As shown in FIGS. 1 and 14, telecommunications interface 107 allows a product apparatus 35, product provider 91, or a merchant (not shown) to connect to the issuer processor computer using a telephone line, or the like, and may be a standard telephone network device such as a PBX. As one skilled in the art will appreciate, web server 109 provides the payment network, merchants, product providers, and networked computers access to the issuer processor computer network, and is used to manage computer traffic to and from the issuer processor computer 61. As such, web server 109 is configured with processors, memory, and I/O devices to allow efficient exchange of data between the transaction tracking computer 81, its related components, the financial services electronic payment network 33, product provider 91, and product apparatus 35 to facilitate the web functions thereof.

Transaction tracking computer 81 can be configured as a computer, a server, or a system of distributed computers or servers that at least include memory 93, program product 91, processor 508, input/output device and (“I/O”) 1410, as shown in FIG. 14. Transaction tracking computer I/O device 1410 connects the transaction-tracking computer 81 to issuer processor computer 61, database server 95, telecommunications interface 107, and web server 109, to thereby allow transaction-tracking computer 81 to send and receive product transaction inventory data. I/O device 1410 can be any I/O device including, but not limited to a network card/controller connected by a PCI bus to the motherboard, or hardware built into the motherboard of the transaction tracking computer 81 to connect same to the network.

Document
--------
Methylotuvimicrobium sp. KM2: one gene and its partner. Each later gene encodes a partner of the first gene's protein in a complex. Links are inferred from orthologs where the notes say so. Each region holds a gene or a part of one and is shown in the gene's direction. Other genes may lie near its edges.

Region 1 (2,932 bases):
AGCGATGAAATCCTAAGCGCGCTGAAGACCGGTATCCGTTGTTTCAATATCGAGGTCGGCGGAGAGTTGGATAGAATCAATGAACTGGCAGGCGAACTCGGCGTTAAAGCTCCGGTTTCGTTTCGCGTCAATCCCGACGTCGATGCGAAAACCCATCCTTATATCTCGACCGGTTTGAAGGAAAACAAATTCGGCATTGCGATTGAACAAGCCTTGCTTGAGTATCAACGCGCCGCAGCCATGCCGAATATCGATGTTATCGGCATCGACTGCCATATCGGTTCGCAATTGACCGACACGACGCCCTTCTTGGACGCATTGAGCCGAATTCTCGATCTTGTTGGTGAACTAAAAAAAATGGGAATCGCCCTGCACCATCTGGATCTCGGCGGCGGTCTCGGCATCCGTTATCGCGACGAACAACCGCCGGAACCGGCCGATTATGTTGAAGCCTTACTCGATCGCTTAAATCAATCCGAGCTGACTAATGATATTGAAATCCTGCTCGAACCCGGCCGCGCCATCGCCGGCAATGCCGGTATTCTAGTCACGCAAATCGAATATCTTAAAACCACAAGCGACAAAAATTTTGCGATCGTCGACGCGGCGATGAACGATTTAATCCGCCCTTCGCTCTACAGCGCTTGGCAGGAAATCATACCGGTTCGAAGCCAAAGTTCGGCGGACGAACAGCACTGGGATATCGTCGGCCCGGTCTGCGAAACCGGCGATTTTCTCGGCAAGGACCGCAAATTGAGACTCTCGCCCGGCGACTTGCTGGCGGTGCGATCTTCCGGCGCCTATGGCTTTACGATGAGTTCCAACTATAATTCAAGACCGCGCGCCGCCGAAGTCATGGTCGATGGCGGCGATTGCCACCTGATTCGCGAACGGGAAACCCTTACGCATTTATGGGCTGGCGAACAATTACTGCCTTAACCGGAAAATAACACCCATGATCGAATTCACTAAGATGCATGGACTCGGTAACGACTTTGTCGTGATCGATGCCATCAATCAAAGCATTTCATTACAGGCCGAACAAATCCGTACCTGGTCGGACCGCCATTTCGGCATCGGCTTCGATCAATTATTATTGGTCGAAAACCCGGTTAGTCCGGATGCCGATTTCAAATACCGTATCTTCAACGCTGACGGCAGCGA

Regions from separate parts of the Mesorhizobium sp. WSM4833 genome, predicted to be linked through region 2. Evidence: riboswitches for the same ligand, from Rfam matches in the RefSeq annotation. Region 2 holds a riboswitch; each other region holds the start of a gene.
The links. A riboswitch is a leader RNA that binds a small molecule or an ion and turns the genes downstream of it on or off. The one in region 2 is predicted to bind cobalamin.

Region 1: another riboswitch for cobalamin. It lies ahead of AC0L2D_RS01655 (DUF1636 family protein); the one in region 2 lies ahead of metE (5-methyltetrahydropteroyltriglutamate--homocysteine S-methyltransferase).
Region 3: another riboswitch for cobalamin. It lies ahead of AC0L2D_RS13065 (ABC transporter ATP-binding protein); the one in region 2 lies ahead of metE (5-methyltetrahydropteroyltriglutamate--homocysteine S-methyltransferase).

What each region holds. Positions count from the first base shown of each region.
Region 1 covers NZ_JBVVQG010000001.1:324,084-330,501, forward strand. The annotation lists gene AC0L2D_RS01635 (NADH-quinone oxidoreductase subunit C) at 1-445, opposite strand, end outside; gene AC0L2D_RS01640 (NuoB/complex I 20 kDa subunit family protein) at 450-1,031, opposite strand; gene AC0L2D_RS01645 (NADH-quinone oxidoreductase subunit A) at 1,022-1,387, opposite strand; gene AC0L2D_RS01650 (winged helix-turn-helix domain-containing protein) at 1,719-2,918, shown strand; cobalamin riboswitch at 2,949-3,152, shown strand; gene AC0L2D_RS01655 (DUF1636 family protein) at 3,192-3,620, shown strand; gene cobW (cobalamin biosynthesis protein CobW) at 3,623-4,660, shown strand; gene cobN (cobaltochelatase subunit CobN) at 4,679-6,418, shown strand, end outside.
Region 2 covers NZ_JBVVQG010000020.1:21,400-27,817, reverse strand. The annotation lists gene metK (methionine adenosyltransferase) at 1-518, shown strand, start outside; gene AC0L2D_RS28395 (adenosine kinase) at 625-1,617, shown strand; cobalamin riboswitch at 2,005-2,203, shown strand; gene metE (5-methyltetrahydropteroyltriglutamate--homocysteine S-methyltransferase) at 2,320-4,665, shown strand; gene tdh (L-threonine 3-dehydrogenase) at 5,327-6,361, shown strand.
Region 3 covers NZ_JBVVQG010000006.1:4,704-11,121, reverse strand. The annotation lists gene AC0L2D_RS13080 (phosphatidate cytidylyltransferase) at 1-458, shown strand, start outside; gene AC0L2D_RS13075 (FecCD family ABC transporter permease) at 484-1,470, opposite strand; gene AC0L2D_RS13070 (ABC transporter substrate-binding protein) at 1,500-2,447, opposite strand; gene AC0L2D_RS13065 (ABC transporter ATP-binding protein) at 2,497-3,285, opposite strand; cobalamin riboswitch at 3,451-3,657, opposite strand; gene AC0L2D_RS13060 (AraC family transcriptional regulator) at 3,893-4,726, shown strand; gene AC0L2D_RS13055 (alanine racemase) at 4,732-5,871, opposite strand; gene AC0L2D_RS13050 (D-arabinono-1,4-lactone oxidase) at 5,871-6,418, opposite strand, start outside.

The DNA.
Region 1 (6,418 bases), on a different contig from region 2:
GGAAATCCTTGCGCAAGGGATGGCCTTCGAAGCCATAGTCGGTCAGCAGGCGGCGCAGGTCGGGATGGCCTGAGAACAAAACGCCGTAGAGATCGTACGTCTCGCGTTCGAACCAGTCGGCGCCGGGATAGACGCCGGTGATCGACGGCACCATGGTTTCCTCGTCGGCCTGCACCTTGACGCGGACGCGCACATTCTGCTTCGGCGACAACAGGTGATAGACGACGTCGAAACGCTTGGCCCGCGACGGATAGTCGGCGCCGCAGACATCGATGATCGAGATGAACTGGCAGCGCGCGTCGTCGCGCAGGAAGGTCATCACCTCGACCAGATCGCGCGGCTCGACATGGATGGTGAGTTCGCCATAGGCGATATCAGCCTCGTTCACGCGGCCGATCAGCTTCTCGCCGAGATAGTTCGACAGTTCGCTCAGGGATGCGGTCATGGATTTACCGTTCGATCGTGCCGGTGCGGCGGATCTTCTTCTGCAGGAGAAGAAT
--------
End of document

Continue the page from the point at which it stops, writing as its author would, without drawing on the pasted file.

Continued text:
As can be seen, the I/O device is connected to the processor 1408. Processor 1408 is the “brains” of the transaction-tracking computer 81, and as such executes program product 91 and works in conjunction with the I/O device 1410 to direct data to memory 93 and to send data from memory 93 to the database server 95, telecommunications interface 107, and web server 109. Processor 1408 can be any commercially available processor, or plurality of processors, adapted for use for the transaction tracking computer 81, e.g., Intel® Xeon® multicore processors, Intel® micro-architecture Nehalem, AMD Opteron™ multicore processors, etc. As one skilled in the art will appreciate, processor 1408 may also include components that allow the transaction tracking computer 81 to be connected to a display [not shown] and keyboard that would allow a user to directly access the processor 1408 and memory.